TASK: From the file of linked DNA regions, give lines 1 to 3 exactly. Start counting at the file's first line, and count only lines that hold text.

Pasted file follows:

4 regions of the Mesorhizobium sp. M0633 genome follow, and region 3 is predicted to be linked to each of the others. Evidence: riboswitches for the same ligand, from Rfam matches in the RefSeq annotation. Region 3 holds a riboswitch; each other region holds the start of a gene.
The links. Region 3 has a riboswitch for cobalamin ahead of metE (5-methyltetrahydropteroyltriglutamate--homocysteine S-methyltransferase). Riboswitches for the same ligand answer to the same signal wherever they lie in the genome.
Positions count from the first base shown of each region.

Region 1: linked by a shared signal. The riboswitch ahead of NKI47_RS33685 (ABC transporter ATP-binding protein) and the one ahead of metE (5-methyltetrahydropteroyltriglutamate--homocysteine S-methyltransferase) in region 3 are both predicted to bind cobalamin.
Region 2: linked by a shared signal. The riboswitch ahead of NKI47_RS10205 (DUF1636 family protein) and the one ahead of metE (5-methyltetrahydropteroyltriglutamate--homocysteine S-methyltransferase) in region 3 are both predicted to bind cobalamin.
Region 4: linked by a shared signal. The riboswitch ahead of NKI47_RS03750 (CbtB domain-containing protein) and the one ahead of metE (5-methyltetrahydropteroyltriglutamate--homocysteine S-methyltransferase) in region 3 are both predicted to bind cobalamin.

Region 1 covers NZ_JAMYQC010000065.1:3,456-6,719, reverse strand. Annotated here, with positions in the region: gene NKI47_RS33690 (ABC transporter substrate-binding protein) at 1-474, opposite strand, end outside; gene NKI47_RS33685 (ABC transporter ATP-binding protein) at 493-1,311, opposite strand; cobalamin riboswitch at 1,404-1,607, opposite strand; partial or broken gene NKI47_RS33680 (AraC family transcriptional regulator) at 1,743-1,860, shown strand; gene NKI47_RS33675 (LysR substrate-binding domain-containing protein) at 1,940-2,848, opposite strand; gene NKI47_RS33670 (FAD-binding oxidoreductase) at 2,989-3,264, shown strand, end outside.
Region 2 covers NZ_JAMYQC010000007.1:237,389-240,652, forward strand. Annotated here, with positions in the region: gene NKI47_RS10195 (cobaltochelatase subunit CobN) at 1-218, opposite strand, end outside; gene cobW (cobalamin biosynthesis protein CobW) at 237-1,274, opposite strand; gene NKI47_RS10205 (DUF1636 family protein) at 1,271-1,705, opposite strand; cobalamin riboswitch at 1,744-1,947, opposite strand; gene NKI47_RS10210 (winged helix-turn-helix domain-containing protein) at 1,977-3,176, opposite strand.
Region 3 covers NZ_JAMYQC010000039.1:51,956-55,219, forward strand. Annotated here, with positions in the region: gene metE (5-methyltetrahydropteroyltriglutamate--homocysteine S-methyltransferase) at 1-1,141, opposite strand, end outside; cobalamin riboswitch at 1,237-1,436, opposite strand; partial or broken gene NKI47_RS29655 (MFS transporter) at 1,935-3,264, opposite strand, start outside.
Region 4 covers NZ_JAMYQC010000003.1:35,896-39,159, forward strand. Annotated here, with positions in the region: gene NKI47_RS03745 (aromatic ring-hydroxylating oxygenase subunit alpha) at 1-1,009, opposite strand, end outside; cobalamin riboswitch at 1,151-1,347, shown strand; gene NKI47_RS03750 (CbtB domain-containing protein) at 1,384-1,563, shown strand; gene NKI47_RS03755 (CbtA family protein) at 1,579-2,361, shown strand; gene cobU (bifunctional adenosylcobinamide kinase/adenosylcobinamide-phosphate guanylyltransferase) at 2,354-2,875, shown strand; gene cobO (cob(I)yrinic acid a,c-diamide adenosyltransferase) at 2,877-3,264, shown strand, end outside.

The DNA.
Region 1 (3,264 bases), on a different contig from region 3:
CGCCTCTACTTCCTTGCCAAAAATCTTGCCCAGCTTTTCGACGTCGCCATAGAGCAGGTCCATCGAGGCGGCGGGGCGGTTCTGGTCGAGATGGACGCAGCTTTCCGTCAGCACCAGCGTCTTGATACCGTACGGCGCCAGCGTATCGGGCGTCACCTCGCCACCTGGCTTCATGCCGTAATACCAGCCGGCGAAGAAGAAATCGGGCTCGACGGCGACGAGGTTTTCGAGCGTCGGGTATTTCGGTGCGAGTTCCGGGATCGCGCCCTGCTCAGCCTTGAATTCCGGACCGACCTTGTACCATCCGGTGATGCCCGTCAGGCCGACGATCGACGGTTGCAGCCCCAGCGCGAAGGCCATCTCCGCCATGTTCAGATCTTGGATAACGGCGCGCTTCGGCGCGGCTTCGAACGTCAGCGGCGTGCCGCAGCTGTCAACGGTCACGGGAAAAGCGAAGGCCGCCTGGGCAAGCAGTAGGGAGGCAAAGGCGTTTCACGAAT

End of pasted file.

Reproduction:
4 regions of the Mesorhizobium sp. M0633 genome follow, and region 3 is predicted to be linked to each of the others. Evidence: riboswitches for the same ligand, from Rfam matches in the RefSeq annotation. Region 3 holds a riboswitch; each other region holds the start of a gene.
The links. Region 3 has a riboswitch for cobalamin ahead of metE (5-methyltetrahydropteroyltriglutamate--homocysteine S-methyltransferase). Riboswitches for the same ligand answer to the same signal wherever they lie in the genome.
Positions count from the first base shown of each region.